Brad Sloan (Ben Stiller) runs his own non-profit organization, and lives a comfortable life with his loving wife and son, but cannot help contemplating how his old friends Craig Fisher (Michael Sheen), Billy Wearslter (Jemaine Clement), Jason Hatfield (Luke Wilson), and Nick Pascale (Mike White) are rich and accomplished. Craig works in the White House and published a best-selling book; Jason owns a hedge fund firm; Billy sold a company he founded, moved to Maui, and retired; and Nick is a Hollywood director. Brad's wife, Melanie (Jenna Fischer), tries to comfort Brad, telling him that they do not need to compare themselves with the wealthiest 1%..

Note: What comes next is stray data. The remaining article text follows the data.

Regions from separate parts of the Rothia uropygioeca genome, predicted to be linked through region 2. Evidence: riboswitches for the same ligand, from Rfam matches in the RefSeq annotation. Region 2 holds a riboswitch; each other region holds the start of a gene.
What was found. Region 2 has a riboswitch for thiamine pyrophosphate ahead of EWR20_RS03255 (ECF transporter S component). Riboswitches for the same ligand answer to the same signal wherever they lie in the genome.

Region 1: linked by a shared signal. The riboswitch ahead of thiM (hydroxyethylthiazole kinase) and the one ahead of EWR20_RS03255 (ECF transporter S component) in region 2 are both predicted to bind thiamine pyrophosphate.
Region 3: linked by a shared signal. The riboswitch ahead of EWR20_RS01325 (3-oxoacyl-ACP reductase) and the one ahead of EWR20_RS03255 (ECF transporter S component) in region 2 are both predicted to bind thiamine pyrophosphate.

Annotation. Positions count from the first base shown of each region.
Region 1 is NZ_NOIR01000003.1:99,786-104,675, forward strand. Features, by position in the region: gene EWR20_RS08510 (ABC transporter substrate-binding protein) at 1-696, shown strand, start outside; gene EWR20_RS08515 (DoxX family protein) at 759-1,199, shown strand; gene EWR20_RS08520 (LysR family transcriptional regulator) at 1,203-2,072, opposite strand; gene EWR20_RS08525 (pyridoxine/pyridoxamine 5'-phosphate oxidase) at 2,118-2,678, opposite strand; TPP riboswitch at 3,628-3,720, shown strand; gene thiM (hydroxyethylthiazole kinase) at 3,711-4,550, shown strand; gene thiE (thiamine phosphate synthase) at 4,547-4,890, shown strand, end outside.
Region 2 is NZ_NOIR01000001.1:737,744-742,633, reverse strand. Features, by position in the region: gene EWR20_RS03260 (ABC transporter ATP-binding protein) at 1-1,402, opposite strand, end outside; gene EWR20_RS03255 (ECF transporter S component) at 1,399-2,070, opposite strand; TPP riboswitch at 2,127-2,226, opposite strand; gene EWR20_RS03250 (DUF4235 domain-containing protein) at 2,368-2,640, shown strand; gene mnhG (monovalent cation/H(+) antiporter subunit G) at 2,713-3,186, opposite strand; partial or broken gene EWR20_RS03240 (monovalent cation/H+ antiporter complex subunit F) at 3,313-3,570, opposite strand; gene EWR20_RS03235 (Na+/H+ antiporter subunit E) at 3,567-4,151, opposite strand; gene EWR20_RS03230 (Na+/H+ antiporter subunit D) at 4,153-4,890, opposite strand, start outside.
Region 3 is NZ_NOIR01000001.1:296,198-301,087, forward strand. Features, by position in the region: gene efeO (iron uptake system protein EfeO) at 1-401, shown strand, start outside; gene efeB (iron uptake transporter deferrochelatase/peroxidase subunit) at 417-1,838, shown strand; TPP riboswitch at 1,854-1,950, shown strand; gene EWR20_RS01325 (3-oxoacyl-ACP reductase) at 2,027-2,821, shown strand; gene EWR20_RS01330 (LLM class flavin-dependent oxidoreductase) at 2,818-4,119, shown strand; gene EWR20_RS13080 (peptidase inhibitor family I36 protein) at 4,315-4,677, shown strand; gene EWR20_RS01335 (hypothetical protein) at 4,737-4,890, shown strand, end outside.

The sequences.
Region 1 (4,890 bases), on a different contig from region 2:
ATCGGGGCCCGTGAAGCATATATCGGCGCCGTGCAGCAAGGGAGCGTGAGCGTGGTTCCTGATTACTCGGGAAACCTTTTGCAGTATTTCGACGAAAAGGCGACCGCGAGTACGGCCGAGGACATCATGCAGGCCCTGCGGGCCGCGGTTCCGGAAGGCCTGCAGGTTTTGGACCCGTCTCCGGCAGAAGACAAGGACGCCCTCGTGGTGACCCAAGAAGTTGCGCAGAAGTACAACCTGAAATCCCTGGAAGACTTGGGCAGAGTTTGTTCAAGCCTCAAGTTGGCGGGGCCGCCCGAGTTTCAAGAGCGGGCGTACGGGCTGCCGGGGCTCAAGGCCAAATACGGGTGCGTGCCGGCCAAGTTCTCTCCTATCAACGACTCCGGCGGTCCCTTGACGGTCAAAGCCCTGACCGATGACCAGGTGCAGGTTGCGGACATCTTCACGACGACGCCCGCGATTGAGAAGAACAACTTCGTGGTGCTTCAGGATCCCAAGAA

Gore Vidal notoriously said, "Whenever a friend succeeds, a little something in me dies," which could be this movie's subtitle. Interesting subject matter I think, but this movie could have used more of an outright plot. Whether I'm right or not, this movie had the feel of having been written with a vague direction in mind but no structured outline set down beforehand. (The long bar conversation with the big-brown-eyed girl kind of came out of nowhere and I suspect did, to the writer as he sat at his laptop.) Ben Stiller was okay, but I felt his regular (facial) expressions of resentment could have used more variety and nuance. Knowing both ends of: not thrilling at running into people as I puttered along with nothing to brag about, to suddenly being put in charge of huge projects covered in the international press that suddenly made me the star of dinner parties, I found this an interesting movie, but wanted more of a story than a collection of vignettes. (For those who liked them, this movie I felt could almost go together as a sort loose trilogy with Stiller's GREENBERG and PERMANENT MIDNIGHT.)
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